This is a rush transcript from "On the Record ," March 25, 2008. This copy may not be in its final form and may be updated.
GRETA VAN SUSTEREN, HOST: Detroit's Mayor Kwame Kilpatrick and his former chief of staff are in big trouble. They are charged with lying under oath about having an affair and about their role in firing a police officer.
OK, so what is alleged? Here it is. The Wayne County prosecutor says they both lied in testimony given in August 2007 as part of a whistle-blower's trial.
• Video: Watch Greta's interview
The whistle-blower's lawsuit was brought by two police officers. The two police officers say they were unfairly disciplined because they looked into allegations of misconduct by Kilpatrick and his security detail, specifically for investigating claims that the mayor used a security unit to cover up extramarital affairs.
In testimony for that lawsuit, Kilpatrick and Beatty, the chief of staff, both denied having a sexual or intimate relationship. In October of 2007, the city agreed to a settlement, an $8.4 million to the two police officers and a third former officer.
Then in January of this year The Detroit Free Press newspaper published excerpts from 14,000 text messages that were sent or received from 2002 until 2003 from the chief of staff Beatty's city issued pager, including steamy text messages that imply a sexual relationship and refer to firing a police officer.
An investigation began. And, as you know, Wayne County prosecutor Kym Worthy announced the perjury and misconduct charges against both just yesterday.
Both mayor Kilpatrick and his former chief of staff, Christine Beatty, not where they wanted to be today. Yes, they were in court pleading "not guilty" to charges. They were released on a $75,000 bond. The mayor faces eight felony charges, perjury, conspiracy, obstruction of justice, and misconduct in office, while Beatty faces seven. Wayne County prosecutor Kym Worthy joins us live in Detroit. Welcome, Kym.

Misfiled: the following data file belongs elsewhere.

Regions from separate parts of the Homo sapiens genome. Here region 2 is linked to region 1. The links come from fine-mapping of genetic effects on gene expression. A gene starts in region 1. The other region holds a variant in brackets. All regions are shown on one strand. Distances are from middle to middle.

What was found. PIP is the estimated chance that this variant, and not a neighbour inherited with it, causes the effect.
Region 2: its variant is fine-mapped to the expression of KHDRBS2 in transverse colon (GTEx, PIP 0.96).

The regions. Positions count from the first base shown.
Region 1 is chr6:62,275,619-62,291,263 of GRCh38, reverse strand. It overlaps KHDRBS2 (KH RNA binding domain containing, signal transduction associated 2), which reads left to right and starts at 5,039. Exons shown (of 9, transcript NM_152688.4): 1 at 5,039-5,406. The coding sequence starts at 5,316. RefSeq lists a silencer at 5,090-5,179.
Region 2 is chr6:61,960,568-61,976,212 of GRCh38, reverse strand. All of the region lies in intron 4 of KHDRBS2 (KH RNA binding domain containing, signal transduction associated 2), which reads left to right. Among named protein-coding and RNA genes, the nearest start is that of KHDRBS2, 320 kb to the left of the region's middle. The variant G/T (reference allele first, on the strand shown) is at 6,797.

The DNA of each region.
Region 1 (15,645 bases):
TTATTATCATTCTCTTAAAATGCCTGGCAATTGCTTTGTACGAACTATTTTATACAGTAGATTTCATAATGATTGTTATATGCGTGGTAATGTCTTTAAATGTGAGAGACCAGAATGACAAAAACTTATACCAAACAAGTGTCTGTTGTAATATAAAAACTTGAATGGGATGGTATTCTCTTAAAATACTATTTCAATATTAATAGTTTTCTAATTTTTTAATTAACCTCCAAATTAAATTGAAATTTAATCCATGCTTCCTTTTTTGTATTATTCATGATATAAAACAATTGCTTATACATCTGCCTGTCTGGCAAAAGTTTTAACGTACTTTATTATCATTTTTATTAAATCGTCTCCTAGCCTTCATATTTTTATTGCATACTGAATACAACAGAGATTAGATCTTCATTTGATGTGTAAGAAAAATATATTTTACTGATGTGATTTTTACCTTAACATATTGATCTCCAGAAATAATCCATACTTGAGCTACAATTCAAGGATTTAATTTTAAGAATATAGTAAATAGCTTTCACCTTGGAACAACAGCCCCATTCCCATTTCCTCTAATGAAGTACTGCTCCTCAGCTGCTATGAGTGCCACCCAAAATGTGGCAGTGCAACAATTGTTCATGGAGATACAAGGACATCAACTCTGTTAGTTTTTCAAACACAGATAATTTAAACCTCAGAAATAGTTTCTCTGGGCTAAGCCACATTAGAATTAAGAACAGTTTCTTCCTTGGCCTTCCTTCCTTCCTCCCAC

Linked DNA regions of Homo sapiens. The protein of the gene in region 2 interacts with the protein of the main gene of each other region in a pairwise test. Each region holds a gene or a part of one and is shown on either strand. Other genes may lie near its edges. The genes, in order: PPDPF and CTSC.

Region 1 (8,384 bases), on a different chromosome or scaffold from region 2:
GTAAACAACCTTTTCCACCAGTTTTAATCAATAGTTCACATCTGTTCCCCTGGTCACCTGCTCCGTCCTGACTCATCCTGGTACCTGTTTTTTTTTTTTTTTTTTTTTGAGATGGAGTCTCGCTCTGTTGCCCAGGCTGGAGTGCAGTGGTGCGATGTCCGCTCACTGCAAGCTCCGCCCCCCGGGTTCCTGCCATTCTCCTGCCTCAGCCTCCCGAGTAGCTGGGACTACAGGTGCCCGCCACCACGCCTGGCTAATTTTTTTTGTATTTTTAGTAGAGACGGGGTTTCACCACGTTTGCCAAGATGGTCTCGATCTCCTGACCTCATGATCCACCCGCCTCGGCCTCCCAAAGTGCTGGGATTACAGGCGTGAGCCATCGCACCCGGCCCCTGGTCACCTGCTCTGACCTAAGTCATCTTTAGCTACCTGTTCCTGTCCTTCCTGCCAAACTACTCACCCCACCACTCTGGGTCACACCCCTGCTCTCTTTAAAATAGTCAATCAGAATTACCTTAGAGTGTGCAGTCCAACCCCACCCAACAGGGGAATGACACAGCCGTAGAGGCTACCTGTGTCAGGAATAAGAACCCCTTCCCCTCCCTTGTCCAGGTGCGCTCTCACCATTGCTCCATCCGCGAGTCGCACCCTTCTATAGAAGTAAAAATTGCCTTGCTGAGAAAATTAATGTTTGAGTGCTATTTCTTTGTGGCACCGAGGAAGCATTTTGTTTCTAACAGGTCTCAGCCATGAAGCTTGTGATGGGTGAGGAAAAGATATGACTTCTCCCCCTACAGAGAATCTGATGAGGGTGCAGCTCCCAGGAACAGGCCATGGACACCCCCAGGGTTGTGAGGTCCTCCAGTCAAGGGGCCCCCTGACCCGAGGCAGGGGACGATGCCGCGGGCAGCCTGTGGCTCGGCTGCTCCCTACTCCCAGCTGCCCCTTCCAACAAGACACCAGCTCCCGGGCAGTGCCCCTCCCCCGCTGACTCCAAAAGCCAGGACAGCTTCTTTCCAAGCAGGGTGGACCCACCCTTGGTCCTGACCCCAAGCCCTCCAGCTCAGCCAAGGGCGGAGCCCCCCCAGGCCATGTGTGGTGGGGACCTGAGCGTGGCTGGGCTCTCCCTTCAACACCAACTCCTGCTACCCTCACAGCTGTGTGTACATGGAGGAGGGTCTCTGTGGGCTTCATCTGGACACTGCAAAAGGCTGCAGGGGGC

KYM WORTHY, WAYNE COUNTY PROSECUTOR: Good morning, good afternoon, good evening — what is it?
VAN SUSTEREN: I think it is the evening, last time I checked. But I certainly know the feeling.
All right, these charges, they are pretty serious charges. What was the start of this investigation for you? Was it the steamy text messages in The Detroit Free Press?
WORTHY: We found out about it via the article in The Free Press, yes. And then we started an investigation several days later.
VAN SUSTEREN: If I were prosecuting, the first thing I would want to do to make this really an easy case is to offer one of them immunity and give them a complete immunity wash and demand that testimony. Are you going to do that?
WORTHY: Well, who knows what is going to happen? They were just arraigned today, that's very premature. Both lawyers that have appeared on various media outlets indicated that there is no way that is going to happen, that they're going to take this all the way to trial.
You and I both know that could be a typical defense attorney posturing. I don't know. Certainly, if the former chief of staff comes to us and says that she is interested in talking, we will certainly listen.
VAN SUSTEREN: Now, what is the procedure in Michigan? They had an arraignment today. Is there an indictment, or do you formally charge by criminal complaint in Michigan?